City Hall wrongly OK’d Pilsen tavern The Giant Penny Whistle’s liquor license, inspector general finds
In a new report, it says the Lightfoot administration and former Corporation Counsel Mark Flessner had no legal authority to agree to license the bar without lifting a 1995 moratorium.
A new city inspector general’s report has reignited a debate over the Lightfoot administration’s decision to issue a tavern license in Pilsen for a location where a liquor moratorium prohibits such establishments.
The IG’s office says City Hall lawyers had no legal authority to settle a lawsuit with owners of The Giant Penny Whistle, 1854 S. Blue Island Ave., by granting it a liquor license — without passing an ordinance to lift the tavern moratorium, which still remains in place.
Buoyed by the inspector general’s finding, Ald. Byron Sigcho-Lopez (25th) says he expects community groups with whom he is allied to soon sue the city to revoke the The Giant Penny Whistle’s license and shut it down.
The Lightfoot administration rejects the inspector general’s stance and defends its handling of the matter. The tavern’s owners couldn’t be reached.
As I reported last year, this unusual dispute grew out of the mess left behind when former Ald. Danny Solis (25th) dropped out of public sight for the final four months of his term in 2019 after the Chicago Sun-Times revealed he had secretly recorded Ald. Edward M. Burke as part of the federal investigation that led to Burke’s indictment.
On Jan. 23, 2019 — the day the newspaper broke the story of Solis’ undercover work — Solis was expected to advance an ordinance through the Chicago City Council that would have lifted the city moratorium that bans the issuance of tavern licenses on Blue Island Avenue from 16th Street to 19th Street.
But the alderman didn’t show up that day. And no ordinance to lift the tavern moratorium was presented. Instead, an ordinance was approved that allowed for liquor stores by lifting a separate moratorium on packaged-goods sales along the same three-block stretch.
By the time the omission was discovered, Sigcho-Lopez had been elected to replace Solis, and he declined to support the tavern project. Sigcho-Lopez sided with community groups, some which had fought to establish the liquor moratoriums in 1995 to reduce crime and related problems in the neighborhood.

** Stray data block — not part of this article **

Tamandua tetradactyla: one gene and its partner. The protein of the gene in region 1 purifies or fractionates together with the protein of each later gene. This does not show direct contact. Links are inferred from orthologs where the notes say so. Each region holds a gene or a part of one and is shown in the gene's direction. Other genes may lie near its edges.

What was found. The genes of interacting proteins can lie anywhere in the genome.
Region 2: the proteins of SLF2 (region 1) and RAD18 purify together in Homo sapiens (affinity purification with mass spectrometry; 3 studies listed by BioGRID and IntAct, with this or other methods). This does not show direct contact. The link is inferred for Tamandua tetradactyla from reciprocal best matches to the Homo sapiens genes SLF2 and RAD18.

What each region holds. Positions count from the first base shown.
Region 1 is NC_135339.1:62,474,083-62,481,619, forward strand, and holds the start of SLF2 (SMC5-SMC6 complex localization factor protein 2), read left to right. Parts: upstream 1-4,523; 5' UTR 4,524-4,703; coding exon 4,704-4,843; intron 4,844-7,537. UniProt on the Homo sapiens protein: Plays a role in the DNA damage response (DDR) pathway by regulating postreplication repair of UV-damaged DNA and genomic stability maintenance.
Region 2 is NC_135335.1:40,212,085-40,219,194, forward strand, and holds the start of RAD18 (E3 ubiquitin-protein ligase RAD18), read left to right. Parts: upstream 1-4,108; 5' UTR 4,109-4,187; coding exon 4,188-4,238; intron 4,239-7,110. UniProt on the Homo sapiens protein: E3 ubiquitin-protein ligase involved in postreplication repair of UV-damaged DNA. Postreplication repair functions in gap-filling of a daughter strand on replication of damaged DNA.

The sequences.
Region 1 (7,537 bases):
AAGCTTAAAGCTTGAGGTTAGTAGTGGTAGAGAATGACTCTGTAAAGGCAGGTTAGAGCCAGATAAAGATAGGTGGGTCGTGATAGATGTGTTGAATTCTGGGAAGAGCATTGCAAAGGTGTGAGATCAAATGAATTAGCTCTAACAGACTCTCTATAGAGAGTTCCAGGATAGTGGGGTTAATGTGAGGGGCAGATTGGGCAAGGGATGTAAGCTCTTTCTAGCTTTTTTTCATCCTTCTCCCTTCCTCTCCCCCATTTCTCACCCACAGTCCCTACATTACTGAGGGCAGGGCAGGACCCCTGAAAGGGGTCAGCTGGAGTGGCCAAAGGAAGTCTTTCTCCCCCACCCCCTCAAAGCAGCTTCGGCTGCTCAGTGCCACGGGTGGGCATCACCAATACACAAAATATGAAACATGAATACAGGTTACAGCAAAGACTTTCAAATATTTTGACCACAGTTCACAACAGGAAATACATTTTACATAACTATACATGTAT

With Sigcho-Lopez blocking them, the owners of The Giant Penny Whistle took the city to court, saying they invested nearly $800,000 in the property based on Solis’ assurances he would lift the moratorium.
The Lightfoot administration — and then-Corporation Counsel Mark Flessner — agreed to settle the case in December 2020 and allow the tavern to open, saying the controversy was the “result of an administrative error.” It later told the IG’s office the error involved the failure of the city council to lift the tavern moratorium, as Solis’ former staff say he had intended.
The inspector general found that the city mishandled the case by ignoring the moratorium, which remains a part of the municipal code.
“Lifting the tavern moratorium required city council to pass an ordinance to that effect,” the in-house City Hall watchdog agency wrote, its findings summarized in its latest quarterly report. “No such ordinance was introduced and passed. Therefore, the city lacked the authority to enter into the settlement agreement … and …i ssuance of the tavern license was legally impermissible.”
The city Law Department disagrees, citing the “unique facts and circumstances” and arguing that “resolution of the matter [fell] squarely within [the department’s] sole mandate and authority to legally represent and protect the interest of the city.”
It’s kind of eye-opening when you realize how blithely the city’s lawyers chose to ignore one of the city’s own laws in the name of pragmatism.
Of course, the city council could just go back and pass an ordinance to lift the tavern moratorium. But Lightfoot doesn’t want to do that because it either would require the cooperation of Sigcho-Lopez, a mayoral antagonist, or help from other council members to further dismantle aldermanic prerogative, also unlikely.
So the easiest course was to allow a business to operate in clear violation of the law.
The mayor’s people might have thought they were making a problem go away.
But Sigcho-Lopez says: “It didn’t go away. If anything, it created a much bigger problem.”